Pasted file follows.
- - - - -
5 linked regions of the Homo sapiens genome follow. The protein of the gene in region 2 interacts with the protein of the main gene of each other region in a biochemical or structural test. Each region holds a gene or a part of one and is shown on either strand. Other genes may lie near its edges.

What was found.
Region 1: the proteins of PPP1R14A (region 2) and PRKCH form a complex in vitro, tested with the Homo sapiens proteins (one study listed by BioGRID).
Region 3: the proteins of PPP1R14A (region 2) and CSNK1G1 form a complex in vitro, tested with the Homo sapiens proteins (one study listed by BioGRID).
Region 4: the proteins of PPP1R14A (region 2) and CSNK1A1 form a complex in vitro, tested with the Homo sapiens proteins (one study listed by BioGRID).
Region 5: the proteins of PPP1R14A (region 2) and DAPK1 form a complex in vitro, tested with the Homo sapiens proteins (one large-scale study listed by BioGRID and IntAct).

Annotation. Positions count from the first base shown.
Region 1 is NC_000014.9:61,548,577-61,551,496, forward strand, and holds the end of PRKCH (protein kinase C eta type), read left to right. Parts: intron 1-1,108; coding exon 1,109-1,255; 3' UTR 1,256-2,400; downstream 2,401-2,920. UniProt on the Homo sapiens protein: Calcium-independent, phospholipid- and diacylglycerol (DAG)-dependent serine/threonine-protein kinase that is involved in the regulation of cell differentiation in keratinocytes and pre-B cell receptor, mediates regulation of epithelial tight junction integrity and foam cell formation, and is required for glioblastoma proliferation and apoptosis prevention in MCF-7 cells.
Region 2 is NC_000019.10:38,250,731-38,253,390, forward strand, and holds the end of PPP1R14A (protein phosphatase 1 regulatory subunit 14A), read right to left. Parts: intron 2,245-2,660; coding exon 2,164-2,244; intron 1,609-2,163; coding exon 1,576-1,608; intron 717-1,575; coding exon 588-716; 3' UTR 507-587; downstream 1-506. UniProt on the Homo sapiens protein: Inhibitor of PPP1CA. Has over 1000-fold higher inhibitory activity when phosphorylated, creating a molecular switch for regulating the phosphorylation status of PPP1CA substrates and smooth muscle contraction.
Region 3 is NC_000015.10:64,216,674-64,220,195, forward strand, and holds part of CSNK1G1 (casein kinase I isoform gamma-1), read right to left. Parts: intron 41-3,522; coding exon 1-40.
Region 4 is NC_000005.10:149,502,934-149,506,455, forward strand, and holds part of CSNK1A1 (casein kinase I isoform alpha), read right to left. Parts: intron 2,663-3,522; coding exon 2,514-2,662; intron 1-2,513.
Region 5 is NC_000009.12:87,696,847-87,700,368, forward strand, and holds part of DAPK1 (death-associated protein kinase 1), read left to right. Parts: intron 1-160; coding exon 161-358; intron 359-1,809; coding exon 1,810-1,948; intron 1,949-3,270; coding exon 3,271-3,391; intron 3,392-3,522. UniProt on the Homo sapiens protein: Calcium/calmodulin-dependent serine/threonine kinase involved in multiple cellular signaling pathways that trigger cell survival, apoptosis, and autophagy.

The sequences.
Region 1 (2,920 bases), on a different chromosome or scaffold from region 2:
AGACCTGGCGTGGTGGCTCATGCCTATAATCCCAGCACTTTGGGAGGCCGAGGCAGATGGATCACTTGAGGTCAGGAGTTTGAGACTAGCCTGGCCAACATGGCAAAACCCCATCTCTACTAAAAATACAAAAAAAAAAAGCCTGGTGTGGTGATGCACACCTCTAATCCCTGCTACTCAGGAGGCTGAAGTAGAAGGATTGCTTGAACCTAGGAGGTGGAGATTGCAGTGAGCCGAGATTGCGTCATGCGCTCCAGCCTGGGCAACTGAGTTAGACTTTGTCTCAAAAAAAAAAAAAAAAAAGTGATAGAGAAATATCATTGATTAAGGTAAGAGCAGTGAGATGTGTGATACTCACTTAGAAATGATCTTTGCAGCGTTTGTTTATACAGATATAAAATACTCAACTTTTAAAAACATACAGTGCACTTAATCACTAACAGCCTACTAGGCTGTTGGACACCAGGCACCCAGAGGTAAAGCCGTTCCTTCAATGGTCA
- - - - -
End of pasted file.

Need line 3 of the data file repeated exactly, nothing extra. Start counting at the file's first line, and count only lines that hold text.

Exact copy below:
Region 1: the proteins of PPP1R14A (region 2) and PRKCH form a complex in vitro, tested with the Homo sapiens proteins (one study listed by BioGRID).